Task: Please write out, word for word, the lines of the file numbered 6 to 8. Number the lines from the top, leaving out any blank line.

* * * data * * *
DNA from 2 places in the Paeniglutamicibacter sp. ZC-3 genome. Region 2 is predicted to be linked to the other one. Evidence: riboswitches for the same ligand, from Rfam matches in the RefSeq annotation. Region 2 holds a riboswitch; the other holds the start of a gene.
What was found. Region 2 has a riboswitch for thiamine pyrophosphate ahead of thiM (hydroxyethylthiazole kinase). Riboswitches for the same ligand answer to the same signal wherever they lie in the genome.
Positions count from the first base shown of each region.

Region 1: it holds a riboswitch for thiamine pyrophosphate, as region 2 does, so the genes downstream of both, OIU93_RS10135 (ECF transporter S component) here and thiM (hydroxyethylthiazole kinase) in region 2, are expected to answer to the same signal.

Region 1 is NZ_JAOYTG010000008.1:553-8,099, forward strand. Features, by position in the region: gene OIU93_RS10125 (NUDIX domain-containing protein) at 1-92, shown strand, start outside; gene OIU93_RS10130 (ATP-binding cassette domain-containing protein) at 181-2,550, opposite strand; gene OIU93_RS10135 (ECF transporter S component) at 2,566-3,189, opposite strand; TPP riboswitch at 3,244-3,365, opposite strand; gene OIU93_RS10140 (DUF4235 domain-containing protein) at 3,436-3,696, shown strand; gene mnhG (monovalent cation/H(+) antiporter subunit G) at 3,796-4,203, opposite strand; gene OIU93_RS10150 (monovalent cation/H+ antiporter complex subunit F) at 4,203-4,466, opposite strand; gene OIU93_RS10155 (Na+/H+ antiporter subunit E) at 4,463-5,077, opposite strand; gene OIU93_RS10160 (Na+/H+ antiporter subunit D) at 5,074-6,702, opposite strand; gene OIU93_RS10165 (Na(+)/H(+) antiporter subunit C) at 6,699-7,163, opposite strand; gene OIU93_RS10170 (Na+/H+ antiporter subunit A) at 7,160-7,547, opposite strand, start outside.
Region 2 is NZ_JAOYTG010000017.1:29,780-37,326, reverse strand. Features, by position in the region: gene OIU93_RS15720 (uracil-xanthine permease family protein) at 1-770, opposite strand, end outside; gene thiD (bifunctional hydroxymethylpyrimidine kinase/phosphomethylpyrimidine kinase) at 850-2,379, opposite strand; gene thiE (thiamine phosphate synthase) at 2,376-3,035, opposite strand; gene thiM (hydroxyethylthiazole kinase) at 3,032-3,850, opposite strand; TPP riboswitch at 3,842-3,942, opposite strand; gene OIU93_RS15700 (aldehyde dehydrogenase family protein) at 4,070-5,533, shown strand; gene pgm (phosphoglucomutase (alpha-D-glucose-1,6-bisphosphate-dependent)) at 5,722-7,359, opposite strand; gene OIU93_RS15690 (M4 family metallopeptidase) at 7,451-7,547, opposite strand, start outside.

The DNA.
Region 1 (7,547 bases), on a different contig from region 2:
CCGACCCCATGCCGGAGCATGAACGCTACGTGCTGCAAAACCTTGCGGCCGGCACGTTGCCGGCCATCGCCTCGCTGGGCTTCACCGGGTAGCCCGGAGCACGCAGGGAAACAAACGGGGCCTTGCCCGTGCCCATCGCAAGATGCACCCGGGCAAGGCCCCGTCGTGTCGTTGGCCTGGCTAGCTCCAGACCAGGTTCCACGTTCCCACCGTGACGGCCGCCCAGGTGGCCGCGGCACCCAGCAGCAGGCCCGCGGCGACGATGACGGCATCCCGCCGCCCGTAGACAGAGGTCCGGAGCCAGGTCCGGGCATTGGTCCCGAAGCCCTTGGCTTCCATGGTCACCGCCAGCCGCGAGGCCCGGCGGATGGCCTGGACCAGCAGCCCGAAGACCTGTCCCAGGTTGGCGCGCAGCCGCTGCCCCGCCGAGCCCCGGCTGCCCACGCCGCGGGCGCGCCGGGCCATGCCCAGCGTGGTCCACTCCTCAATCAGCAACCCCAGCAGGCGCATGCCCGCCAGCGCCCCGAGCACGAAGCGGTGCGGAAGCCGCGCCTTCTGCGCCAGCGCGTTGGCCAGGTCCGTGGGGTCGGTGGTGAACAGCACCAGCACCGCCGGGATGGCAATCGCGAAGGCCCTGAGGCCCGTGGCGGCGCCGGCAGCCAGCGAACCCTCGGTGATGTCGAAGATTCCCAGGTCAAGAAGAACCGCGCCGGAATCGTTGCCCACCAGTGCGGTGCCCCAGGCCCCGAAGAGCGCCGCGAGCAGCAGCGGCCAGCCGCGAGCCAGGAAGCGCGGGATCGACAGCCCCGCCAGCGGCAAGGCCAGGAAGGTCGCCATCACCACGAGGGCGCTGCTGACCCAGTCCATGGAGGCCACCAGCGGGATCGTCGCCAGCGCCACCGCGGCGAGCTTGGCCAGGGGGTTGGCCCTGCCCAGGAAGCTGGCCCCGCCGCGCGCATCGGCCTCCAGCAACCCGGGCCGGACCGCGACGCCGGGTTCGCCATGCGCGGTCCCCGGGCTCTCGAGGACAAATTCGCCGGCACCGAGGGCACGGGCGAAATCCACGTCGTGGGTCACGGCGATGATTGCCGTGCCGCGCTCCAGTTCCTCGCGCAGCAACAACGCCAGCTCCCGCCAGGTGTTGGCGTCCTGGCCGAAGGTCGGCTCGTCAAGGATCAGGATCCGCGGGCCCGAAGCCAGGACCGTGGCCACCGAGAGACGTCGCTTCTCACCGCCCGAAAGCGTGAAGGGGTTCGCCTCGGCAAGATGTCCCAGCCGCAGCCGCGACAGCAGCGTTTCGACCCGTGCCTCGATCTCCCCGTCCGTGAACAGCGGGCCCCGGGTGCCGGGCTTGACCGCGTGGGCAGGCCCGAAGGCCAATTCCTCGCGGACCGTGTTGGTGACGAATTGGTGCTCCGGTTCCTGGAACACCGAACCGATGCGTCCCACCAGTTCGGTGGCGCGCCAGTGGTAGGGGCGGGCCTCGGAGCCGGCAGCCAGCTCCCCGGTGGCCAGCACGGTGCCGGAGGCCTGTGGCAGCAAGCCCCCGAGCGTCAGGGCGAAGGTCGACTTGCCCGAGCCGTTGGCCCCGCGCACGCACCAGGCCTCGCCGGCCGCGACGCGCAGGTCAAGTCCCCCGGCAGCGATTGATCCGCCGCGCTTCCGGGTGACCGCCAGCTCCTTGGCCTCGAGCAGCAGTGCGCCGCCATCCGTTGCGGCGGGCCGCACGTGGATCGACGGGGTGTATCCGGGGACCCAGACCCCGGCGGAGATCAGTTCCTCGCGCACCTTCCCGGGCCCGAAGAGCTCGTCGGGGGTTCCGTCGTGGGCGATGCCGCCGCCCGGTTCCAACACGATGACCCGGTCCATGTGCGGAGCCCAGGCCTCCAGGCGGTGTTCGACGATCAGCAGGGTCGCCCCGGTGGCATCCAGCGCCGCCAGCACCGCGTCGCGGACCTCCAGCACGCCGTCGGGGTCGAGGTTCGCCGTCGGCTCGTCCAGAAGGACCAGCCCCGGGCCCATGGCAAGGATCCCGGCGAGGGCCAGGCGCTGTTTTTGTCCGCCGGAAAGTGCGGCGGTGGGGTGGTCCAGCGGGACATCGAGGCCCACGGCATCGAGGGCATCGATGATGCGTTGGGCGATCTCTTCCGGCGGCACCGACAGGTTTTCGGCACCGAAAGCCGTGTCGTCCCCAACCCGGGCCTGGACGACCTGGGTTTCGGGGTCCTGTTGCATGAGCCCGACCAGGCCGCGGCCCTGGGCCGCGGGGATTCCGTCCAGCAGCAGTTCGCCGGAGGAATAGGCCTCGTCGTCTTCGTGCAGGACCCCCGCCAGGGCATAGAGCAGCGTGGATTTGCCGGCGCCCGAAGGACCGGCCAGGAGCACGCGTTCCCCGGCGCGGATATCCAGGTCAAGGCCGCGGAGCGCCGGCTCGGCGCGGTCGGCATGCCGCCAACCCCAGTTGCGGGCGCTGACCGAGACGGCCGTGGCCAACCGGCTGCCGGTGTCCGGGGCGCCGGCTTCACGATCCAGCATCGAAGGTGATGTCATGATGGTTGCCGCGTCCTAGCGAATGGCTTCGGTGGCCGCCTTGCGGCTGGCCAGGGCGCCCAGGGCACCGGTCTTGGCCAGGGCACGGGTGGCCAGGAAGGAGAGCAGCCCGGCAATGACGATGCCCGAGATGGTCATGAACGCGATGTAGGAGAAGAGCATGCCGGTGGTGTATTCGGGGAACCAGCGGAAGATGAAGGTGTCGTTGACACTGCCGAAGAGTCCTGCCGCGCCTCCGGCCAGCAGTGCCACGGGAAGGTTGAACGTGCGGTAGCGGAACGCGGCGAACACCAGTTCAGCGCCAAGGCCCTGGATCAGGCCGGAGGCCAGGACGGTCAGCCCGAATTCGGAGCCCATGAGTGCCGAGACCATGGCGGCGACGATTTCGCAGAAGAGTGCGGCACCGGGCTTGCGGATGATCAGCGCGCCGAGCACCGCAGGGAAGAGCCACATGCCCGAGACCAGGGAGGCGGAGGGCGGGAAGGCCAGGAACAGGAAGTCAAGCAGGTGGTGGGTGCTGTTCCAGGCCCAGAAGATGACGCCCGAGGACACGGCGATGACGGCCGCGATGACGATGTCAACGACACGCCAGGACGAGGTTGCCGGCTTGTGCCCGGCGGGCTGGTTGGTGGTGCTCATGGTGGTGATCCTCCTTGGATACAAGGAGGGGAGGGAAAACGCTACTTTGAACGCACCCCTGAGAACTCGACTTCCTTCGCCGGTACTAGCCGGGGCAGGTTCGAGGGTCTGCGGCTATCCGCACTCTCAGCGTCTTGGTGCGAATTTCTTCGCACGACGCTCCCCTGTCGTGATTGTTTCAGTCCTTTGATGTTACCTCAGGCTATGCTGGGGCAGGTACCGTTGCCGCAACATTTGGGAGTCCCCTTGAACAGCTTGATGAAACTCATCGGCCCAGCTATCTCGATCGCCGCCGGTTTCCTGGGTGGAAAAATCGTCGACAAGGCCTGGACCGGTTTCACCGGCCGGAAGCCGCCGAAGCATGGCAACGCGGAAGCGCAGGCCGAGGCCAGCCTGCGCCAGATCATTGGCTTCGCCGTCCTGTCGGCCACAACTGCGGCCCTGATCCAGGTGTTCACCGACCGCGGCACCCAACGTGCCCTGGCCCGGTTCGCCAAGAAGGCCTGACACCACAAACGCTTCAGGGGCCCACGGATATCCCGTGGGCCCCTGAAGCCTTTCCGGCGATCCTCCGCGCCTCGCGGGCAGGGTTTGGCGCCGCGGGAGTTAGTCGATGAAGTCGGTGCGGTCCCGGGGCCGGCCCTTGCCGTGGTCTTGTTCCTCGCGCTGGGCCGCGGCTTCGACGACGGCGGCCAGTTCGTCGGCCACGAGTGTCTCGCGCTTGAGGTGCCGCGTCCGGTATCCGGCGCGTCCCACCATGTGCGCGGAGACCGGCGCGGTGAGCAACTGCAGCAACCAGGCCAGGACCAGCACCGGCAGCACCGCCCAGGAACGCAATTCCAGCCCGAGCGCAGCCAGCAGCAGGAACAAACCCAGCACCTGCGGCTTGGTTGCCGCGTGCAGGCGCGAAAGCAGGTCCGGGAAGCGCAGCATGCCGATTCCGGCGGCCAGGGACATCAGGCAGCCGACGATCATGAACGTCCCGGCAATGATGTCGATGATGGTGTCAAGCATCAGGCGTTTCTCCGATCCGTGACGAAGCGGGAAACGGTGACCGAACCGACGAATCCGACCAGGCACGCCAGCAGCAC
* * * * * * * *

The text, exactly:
Region 2 is NZ_JAOYTG010000017.1:29,780-37,326, reverse strand. Features, by position in the region: gene OIU93_RS15720 (uracil-xanthine permease family protein) at 1-770, opposite strand, end outside; gene thiD (bifunctional hydroxymethylpyrimidine kinase/phosphomethylpyrimidine kinase) at 850-2,379, opposite strand; gene thiE (thiamine phosphate synthase) at 2,376-3,035, opposite strand; gene thiM (hydroxyethylthiazole kinase) at 3,032-3,850, opposite strand; TPP riboswitch at 3,842-3,942, opposite strand; gene OIU93_RS15700 (aldehyde dehydrogenase family protein) at 4,070-5,533, shown strand; gene pgm (phosphoglucomutase (alpha-D-glucose-1,6-bisphosphate-dependent)) at 5,722-7,359, opposite strand; gene OIU93_RS15690 (M4 family metallopeptidase) at 7,451-7,547, opposite strand, start outside.

The DNA.
Region 1 (7,547 bases), on a different contig from region 2: